The eyes, they say are the windows to the soul; maybe that’s why eyewear is now more than just an accessory, it can make a powerful statement as Indie Eye indulges us with a ride to the kingdom of cool!
By Asmita Aggarwal
Men in swimming trunks, women in trikinis not the usual bikinis, maillots, bandeau blouses and some really gravity defying eyewear shapes— swirling cat eye, square, rectangular, gilt-edged, oversized like Jackie O style, rhinestone studded, swinger just like John Lennon, by Indie Eye; there was a bit of everything and more on the third day at AIFW autumn winter 2018.
The Anse Source D’Argent beach in Seychelles was recreated on the catwalk, complete with a picnic basket, some bubbly glasses and duffels, as Kukreja and Bhatiya (Shivan and Narresh) hoped to seduce us all with printed tees, Grace Kelly-esque head scarves, some washboard abs in pyjama sets and perky posteriors a whole lotta fringes and wrap dresses. They did succeed with a few!
There is always this tug of war between what designers think and what critics perceive; sometimes this duplicity leads to a rather interesting cacophony. Like the sari drapes of both the label Ilk, by Shikha and Vinita and Artivijay had similar philosophy, just zip it up and wear it, it looks complicated, but it isn’t. But in Nida Mahmood’s case there is never such an elevated confusion, as where the petite designer is, Bollywood can’t really be far behind. So pleated skirts and floral dresses on 70s music (Hari Om Hari by the inimitable Usha Uthup) complete with cheesy dialogues and faces covered with hand-made animal face masks with horns took over. Though the background verbal gymnastics were so larger-than-life that you tend to often miss the outfits. But the fuchsia multicoloured wedge sneakers and potlis did stand out.
The third day at the AIFW saw the minister of textiles Smriti Irani speaking animatedly about the need to resuscitate dying crafts and how design intervention is imperative. Maybe that’s why many style gurus are focusing on tribal arts and their longevity by adopting and adapting their language into global silhouettes rather than confining them to a shalwar-kurta. Artivijay Gupta’s attempt to rejuvenate Gond Art, where tribals use dots, much like Aborginal art to create paintings was a sincere effort in this direction. Her visit to Jabalpur incited her interest and lead to her modernising it. It was like going on a road trip into the wild, as aqua blues and mellow yellows, kept winter bright.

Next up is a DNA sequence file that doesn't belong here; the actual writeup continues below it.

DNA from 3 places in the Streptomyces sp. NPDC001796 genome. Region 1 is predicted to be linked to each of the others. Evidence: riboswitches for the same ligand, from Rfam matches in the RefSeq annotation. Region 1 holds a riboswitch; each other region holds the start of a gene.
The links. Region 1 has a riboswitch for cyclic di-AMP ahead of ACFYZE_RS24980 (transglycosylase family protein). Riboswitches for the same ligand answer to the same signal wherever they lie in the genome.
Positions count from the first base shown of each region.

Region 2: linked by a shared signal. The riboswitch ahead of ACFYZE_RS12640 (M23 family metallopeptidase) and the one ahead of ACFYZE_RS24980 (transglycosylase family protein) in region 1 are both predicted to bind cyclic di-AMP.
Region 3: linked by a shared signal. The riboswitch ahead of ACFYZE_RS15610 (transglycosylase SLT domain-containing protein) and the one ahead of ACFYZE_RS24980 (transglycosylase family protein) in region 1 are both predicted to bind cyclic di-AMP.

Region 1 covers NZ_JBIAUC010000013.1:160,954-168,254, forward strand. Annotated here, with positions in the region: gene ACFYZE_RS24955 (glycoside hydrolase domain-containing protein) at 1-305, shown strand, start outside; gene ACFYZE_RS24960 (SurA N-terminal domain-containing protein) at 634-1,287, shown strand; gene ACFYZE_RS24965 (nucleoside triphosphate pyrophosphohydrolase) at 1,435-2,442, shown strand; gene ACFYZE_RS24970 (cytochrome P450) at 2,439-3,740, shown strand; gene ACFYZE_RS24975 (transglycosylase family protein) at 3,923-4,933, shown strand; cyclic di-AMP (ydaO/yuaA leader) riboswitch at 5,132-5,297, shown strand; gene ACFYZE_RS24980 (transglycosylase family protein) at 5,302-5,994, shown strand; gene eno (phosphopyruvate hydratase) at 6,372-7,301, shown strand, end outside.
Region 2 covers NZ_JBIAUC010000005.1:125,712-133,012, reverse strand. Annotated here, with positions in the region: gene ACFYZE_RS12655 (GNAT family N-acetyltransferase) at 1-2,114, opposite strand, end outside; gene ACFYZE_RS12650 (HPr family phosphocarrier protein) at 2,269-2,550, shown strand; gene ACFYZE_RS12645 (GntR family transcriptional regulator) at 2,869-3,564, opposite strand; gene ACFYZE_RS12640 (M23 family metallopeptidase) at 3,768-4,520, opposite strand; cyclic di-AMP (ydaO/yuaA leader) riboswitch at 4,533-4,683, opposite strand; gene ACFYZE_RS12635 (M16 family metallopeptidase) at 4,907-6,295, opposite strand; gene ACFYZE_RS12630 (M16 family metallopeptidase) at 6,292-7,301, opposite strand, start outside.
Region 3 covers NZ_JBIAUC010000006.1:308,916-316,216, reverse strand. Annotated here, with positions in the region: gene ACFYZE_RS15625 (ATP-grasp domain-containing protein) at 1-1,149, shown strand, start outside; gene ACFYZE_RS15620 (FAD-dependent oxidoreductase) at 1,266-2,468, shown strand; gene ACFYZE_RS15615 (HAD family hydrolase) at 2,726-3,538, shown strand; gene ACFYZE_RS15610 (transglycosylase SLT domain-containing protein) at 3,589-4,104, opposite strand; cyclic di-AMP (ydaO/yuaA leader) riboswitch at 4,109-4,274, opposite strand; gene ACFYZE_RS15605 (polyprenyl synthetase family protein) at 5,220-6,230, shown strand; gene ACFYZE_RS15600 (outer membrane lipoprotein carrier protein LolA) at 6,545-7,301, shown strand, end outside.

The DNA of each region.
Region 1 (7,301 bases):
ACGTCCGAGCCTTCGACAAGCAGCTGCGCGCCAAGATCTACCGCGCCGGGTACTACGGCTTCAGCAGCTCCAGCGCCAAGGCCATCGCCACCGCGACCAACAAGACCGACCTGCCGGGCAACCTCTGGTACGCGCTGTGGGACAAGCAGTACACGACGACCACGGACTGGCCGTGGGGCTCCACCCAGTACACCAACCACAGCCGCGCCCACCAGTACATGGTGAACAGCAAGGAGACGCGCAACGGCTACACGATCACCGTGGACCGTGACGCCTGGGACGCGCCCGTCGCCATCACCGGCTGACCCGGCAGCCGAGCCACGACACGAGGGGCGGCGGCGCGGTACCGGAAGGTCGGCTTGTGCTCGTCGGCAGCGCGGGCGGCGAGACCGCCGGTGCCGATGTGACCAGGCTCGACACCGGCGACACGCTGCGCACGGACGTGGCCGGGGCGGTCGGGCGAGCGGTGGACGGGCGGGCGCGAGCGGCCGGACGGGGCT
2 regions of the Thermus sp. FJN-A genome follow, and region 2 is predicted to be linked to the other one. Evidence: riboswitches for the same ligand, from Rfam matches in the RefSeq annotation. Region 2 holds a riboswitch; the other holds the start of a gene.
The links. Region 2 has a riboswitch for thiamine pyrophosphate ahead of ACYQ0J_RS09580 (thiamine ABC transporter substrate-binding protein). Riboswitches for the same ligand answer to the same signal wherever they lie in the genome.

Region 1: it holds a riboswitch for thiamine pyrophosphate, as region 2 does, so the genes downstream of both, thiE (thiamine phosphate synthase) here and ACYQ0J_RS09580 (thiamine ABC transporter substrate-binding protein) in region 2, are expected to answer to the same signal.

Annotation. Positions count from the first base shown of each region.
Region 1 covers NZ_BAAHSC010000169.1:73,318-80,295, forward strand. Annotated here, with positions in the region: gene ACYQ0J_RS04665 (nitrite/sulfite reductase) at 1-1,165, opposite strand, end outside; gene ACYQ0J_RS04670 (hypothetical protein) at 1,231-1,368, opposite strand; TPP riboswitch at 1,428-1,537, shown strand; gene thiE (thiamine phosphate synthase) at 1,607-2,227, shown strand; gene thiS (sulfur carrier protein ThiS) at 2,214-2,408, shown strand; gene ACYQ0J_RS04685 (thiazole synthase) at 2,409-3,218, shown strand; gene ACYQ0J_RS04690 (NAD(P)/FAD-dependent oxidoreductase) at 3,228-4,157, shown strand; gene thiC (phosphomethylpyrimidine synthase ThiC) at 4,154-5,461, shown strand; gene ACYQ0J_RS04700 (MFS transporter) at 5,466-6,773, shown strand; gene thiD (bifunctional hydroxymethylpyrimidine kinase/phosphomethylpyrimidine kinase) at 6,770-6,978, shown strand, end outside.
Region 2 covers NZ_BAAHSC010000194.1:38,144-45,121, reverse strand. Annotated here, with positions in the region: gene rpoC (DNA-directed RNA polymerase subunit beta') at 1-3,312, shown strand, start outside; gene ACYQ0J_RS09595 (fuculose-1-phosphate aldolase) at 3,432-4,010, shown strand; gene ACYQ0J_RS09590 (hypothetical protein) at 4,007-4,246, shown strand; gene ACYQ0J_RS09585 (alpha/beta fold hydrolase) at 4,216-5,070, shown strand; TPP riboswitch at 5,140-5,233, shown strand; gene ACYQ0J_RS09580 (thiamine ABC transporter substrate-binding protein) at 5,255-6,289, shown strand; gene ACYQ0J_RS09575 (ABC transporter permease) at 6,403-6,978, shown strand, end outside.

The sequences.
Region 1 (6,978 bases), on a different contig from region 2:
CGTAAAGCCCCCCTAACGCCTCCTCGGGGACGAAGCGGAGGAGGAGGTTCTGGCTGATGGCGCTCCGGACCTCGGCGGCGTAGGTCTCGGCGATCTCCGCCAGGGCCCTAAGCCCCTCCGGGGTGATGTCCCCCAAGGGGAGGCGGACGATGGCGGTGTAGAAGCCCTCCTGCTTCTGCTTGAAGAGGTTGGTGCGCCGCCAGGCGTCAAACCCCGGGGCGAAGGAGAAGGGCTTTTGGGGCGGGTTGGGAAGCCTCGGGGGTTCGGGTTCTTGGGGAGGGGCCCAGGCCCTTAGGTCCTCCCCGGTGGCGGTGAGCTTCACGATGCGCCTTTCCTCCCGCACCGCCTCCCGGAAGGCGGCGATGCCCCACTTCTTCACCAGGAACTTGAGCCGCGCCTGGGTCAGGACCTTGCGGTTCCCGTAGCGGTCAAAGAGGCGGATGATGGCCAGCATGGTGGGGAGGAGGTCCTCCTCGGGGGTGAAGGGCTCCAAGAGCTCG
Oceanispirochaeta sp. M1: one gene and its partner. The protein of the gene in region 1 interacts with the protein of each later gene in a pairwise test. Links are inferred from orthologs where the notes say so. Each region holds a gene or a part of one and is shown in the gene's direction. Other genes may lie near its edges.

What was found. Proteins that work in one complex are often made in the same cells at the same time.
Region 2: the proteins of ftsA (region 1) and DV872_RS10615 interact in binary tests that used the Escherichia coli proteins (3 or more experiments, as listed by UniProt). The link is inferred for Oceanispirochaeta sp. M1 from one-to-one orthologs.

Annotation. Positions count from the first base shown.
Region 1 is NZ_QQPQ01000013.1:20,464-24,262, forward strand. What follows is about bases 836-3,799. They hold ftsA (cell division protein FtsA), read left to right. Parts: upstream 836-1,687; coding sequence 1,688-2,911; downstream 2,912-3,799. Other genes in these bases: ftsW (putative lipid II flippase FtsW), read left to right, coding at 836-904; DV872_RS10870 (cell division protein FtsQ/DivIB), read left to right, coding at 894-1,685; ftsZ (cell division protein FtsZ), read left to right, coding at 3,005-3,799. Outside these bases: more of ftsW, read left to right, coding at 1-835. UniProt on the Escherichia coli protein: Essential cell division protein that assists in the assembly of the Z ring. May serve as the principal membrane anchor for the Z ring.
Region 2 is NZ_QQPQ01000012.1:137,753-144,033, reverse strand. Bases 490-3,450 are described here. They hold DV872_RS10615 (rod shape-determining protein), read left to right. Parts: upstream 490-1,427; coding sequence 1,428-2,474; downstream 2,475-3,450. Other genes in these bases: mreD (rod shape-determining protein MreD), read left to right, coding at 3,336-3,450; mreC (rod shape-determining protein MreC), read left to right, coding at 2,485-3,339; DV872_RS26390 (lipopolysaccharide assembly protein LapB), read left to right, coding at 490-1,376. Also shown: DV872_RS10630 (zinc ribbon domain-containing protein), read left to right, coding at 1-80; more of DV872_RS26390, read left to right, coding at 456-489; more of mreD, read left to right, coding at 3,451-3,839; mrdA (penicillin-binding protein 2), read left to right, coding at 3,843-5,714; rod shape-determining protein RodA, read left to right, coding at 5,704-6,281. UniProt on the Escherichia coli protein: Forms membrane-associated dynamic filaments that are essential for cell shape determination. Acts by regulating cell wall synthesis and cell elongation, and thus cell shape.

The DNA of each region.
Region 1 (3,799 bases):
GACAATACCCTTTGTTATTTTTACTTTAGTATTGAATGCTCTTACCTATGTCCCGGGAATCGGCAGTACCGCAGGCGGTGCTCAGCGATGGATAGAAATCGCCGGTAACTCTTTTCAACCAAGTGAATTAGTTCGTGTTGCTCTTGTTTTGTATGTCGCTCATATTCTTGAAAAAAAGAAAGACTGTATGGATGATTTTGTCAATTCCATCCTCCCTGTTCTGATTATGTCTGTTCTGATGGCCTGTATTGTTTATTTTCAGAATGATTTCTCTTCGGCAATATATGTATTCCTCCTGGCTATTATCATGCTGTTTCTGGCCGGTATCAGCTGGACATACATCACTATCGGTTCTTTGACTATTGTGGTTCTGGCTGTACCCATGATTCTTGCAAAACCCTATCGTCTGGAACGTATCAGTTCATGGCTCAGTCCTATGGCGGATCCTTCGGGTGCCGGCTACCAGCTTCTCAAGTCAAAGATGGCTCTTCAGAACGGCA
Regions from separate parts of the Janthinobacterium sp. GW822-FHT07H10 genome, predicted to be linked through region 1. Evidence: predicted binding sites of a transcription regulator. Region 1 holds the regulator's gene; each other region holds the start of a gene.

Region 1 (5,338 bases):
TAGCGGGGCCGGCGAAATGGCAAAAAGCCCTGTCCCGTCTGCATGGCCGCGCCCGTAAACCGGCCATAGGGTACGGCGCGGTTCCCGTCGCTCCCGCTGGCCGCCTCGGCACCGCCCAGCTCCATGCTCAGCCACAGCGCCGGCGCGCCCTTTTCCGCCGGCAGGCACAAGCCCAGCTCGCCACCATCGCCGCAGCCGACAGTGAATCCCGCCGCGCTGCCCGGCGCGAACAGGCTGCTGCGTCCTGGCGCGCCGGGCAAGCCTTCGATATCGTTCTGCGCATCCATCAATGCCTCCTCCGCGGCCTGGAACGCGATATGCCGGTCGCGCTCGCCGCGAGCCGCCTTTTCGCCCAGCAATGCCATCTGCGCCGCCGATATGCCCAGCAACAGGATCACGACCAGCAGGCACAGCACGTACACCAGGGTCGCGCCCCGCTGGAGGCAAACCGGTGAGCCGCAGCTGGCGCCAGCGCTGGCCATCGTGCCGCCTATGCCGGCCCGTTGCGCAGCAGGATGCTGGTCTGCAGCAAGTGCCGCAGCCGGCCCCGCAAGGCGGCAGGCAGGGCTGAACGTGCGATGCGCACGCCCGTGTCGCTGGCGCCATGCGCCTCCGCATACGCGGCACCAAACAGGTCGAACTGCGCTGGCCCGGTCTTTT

The star of the day was undoubtedly Abhi Singh, who inspired by Surrealism, maybe Salvador Dali, in his ingenious use of geometry rather than the oft ‘mis’-used florals, created anti-fit dresses, with deftly quilted sleeves and pants as well as asymmetry. He didn’t move away from aubergines and he believes that cottons, canvas and silk absorb colours in such a seamless way that his vision could be fructified using just them. “Geometry is the first thing we learn at design school and that kind of stayed with me, and I explored its different nuances to create everything we did on the sewing machine,” says Abhi.
Winter has become a season that does not restrict itself to blacks, teals and grey as Anju Modi will tell you, it is now all about rusty reds, olive greens and mustards. Though mismatched and honeycomb prints, tie up jackets and pleated palazzos made their way as Gaurav Jai Gupta didn’t deter from displaying his love for metallics yet again, in his trousers.